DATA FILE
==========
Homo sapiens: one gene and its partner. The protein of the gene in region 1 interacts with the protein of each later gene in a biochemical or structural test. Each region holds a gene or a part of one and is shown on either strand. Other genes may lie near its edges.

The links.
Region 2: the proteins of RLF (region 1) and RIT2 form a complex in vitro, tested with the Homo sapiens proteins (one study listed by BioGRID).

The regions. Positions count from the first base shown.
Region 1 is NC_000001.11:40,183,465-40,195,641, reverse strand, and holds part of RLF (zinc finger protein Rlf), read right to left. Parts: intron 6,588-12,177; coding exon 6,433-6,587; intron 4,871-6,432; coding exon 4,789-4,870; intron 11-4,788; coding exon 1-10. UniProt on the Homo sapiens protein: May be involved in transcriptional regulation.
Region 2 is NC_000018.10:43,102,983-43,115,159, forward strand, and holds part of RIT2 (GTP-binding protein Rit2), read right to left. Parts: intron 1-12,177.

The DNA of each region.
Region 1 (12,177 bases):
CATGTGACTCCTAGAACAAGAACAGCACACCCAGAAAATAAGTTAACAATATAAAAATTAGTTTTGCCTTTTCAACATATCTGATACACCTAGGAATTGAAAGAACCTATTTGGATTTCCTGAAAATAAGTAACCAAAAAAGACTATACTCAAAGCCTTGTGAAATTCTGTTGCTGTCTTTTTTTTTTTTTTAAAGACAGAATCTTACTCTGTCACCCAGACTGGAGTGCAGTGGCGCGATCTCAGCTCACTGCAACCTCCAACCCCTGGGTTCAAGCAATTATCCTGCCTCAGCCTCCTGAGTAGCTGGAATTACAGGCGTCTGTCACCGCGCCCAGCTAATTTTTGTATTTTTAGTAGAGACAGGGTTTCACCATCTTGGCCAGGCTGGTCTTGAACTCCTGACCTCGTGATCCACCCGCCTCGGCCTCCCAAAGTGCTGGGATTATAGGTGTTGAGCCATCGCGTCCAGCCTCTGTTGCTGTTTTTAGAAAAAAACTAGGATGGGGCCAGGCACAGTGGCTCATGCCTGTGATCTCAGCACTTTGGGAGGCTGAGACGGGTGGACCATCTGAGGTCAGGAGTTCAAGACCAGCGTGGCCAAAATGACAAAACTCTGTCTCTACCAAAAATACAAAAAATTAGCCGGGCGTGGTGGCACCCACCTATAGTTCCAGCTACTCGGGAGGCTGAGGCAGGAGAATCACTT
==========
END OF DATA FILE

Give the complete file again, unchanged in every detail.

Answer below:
Homo sapiens: one gene and its partner. The protein of the gene in region 1 interacts with the protein of each later gene in a biochemical or structural test. Each region holds a gene or a part of one and is shown on either strand. Other genes may lie near its edges.

The links.
Region 2: the proteins of RLF (region 1) and RIT2 form a complex in vitro, tested with the Homo sapiens proteins (one study listed by BioGRID).

The regions. Positions count from the first base shown.
Region 1 is NC_000001.11:40,183,465-40,195,641, reverse strand, and holds part of RLF (zinc finger protein Rlf), read right to left. Parts: intron 6,588-12,177; coding exon 6,433-6,587; intron 4,871-6,432; coding exon 4,789-4,870; intron 11-4,788; coding exon 1-10. UniProt on the Homo sapiens protein: May be involved in transcriptional regulation.
Region 2 is NC_000018.10:43,102,983-43,115,159, forward strand, and holds part of RIT2 (GTP-binding protein Rit2), read right to left. Parts: intron 1-12,177.

The DNA of each region.
Region 1 (12,177 bases):
CATGTGACTCCTAGAACAAGAACAGCACACCCAGAAAATAAGTTAACAATATAAAAATTAGTTTTGCCTTTTCAACATATCTGATACACCTAGGAATTGAAAGAACCTATTTGGATTTCCTGAAAATAAGTAACCAAAAAAGACTATACTCAAAGCCTTGTGAAATTCTGTTGCTGTCTTTTTTTTTTTTTTAAAGACAGAATCTTACTCTGTCACCCAGACTGGAGTGCAGTGGCGCGATCTCAGCTCACTGCAACCTCCAACCCCTGGGTTCAAGCAATTATCCTGCCTCAGCCTCCTGAGTAGCTGGAATTACAGGCGTCTGTCACCGCGCCCAGCTAATTTTTGTATTTTTAGTAGAGACAGGGTTTCACCATCTTGGCCAGGCTGGTCTTGAACTCCTGACCTCGTGATCCACCCGCCTCGGCCTCCCAAAGTGCTGGGATTATAGGTGTTGAGCCATCGCGTCCAGCCTCTGTTGCTGTTTTTAGAAAAAAACTAGGATGGGGCCAGGCACAGTGGCTCATGCCTGTGATCTCAGCACTTTGGGAGGCTGAGACGGGTGGACCATCTGAGGTCAGGAGTTCAAGACCAGCGTGGCCAAAATGACAAAACTCTGTCTCTACCAAAAATACAAAAAATTAGCCGGGCGTGGTGGCACCCACCTATAGTTCCAGCTACTCGGGAGGCTGAGGCAGGAGAATCACTT